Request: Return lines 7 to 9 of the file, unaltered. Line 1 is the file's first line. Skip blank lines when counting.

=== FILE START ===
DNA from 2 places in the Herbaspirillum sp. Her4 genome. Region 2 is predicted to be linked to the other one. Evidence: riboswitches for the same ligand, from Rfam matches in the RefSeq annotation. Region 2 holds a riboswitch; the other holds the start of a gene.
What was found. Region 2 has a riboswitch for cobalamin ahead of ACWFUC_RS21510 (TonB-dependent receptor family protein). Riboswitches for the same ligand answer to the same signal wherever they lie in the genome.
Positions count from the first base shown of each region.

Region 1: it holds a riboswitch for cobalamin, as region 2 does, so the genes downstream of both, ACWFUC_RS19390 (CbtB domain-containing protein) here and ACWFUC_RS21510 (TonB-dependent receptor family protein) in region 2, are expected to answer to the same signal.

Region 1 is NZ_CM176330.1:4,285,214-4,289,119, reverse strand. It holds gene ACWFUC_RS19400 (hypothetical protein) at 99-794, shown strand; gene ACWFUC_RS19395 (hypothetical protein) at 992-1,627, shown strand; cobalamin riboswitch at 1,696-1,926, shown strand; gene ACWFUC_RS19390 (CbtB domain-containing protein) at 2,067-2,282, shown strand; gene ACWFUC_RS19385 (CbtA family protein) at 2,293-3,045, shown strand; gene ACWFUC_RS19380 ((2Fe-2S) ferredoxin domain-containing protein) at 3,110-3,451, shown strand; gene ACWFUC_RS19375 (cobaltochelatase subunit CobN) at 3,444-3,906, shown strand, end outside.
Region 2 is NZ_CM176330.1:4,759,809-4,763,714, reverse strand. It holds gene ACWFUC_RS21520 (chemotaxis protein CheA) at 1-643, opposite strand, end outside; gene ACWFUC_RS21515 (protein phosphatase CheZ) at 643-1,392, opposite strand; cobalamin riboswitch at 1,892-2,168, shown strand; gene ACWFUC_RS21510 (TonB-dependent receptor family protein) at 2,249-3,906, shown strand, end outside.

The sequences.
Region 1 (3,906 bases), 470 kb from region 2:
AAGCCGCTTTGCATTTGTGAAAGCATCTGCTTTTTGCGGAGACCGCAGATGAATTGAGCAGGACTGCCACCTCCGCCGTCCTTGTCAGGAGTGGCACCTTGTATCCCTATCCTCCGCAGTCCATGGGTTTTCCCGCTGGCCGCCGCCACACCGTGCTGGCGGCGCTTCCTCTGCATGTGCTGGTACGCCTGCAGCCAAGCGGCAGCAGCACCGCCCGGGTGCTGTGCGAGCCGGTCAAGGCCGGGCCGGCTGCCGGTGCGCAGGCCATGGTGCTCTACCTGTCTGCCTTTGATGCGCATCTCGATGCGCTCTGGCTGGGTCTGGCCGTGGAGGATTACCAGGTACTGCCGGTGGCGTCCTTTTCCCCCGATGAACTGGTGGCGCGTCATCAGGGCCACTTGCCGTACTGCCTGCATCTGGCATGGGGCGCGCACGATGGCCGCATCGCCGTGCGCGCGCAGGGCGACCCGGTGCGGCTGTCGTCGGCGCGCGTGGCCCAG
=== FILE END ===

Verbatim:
The sequences.
Region 1 (3,906 bases), 470 kb from region 2:
AAGCCGCTTTGCATTTGTGAAAGCATCTGCTTTTTGCGGAGACCGCAGATGAATTGAGCAGGACTGCCACCTCCGCCGTCCTTGTCAGGAGTGGCACCTTGTATCCCTATCCTCCGCAGTCCATGGGTTTTCCCGCTGGCCGCCGCCACACCGTGCTGGCGGCGCTTCCTCTGCATGTGCTGGTACGCCTGCAGCCAAGCGGCAGCAGCACCGCCCGGGTGCTGTGCGAGCCGGTCAAGGCCGGGCCGGCTGCCGGTGCGCAGGCCATGGTGCTCTACCTGTCTGCCTTTGATGCGCATCTCGATGCGCTCTGGCTGGGTCTGGCCGTGGAGGATTACCAGGTACTGCCGGTGGCGTCCTTTTCCCCCGATGAACTGGTGGCGCGTCATCAGGGCCACTTGCCGTACTGCCTGCATCTGGCATGGGGCGCGCACGATGGCCGCATCGCCGTGCGCGCGCAGGGCGACCCGGTGCGGCTGTCGTCGGCGCGCGTGGCCCAG